The Sabini are attacking Rome, and have found Tarpeia, a Roman maiden, outside the walls.
Titus Tatius, Sabīnōrum dux, Tarpēiae optiōnem mūneris dedit, sī exercitum suum in Capitōlium perdūxisset. Illa petiit, quod Sabīnī in sinistrīs manibus gererent, vidēlicet aureōs ānulōs et armillās. Quibus dolōsē prōmissīs, Tarpēia Sabīnōs in arcem perdūxit, ubi Tatius scūtīs eam obruī iussit ; nam et ea in laevīs habuerant. Sīc impia prōditiō celerī poenā vindicāta est.
Titus Tatius, the Sabini's leader, gave Tarpeia a choice of gifts, if she would lead his army into the Capitol. She asked for what the Sabini were wearing on their left hands, namely gold rings and bracelets. Titus deceitfully promised these, and she led the army into the citadel, where Titus ordered that she be buried under shields, because already they'd had these on their left arms. In such a way treacherous betrayal is revenged by a swift punishment.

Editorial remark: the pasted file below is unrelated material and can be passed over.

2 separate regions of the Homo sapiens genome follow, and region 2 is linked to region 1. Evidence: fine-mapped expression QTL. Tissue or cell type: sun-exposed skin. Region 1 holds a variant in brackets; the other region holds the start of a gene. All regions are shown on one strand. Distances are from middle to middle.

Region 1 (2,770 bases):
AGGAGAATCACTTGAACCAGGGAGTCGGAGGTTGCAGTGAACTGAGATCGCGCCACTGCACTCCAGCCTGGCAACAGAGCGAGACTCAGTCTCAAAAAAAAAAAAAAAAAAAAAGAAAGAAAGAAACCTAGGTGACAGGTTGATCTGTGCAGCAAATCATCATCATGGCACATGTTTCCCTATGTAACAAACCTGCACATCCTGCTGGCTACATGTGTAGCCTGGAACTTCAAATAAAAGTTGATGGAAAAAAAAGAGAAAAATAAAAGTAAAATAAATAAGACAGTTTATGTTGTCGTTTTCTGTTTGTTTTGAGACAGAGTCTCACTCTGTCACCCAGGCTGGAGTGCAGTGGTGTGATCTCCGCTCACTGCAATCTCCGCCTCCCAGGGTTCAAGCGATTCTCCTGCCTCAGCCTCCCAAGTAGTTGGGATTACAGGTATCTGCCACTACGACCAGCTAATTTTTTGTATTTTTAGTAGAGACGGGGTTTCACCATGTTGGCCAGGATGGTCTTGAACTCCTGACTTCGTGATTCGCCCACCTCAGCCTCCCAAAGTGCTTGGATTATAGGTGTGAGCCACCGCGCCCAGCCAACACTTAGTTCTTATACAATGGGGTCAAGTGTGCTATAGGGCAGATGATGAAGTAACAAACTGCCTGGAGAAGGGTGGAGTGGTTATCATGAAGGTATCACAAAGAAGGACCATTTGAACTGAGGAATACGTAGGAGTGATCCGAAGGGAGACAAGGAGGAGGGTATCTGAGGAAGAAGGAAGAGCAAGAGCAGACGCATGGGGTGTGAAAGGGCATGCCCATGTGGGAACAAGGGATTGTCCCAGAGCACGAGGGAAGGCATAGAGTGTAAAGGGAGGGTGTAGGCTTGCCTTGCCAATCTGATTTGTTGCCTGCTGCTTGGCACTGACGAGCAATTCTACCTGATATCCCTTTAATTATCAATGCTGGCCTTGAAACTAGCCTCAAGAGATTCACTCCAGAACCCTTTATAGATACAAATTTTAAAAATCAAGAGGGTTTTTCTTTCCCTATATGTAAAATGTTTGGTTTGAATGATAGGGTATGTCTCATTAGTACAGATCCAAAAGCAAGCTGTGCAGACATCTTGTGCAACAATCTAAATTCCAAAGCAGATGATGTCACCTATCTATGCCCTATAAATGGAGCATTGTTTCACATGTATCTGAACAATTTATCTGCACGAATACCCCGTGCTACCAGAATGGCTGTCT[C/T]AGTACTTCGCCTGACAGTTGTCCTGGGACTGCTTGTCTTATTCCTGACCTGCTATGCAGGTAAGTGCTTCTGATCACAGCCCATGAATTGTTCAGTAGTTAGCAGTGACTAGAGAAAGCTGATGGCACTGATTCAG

Why is habuerant plural? I thought it was just Tarpeia, and it should be nam et ea in laevā habuerat "because she'd already had these on her left hand.". What, then is the subject of habuerant? What have I missed?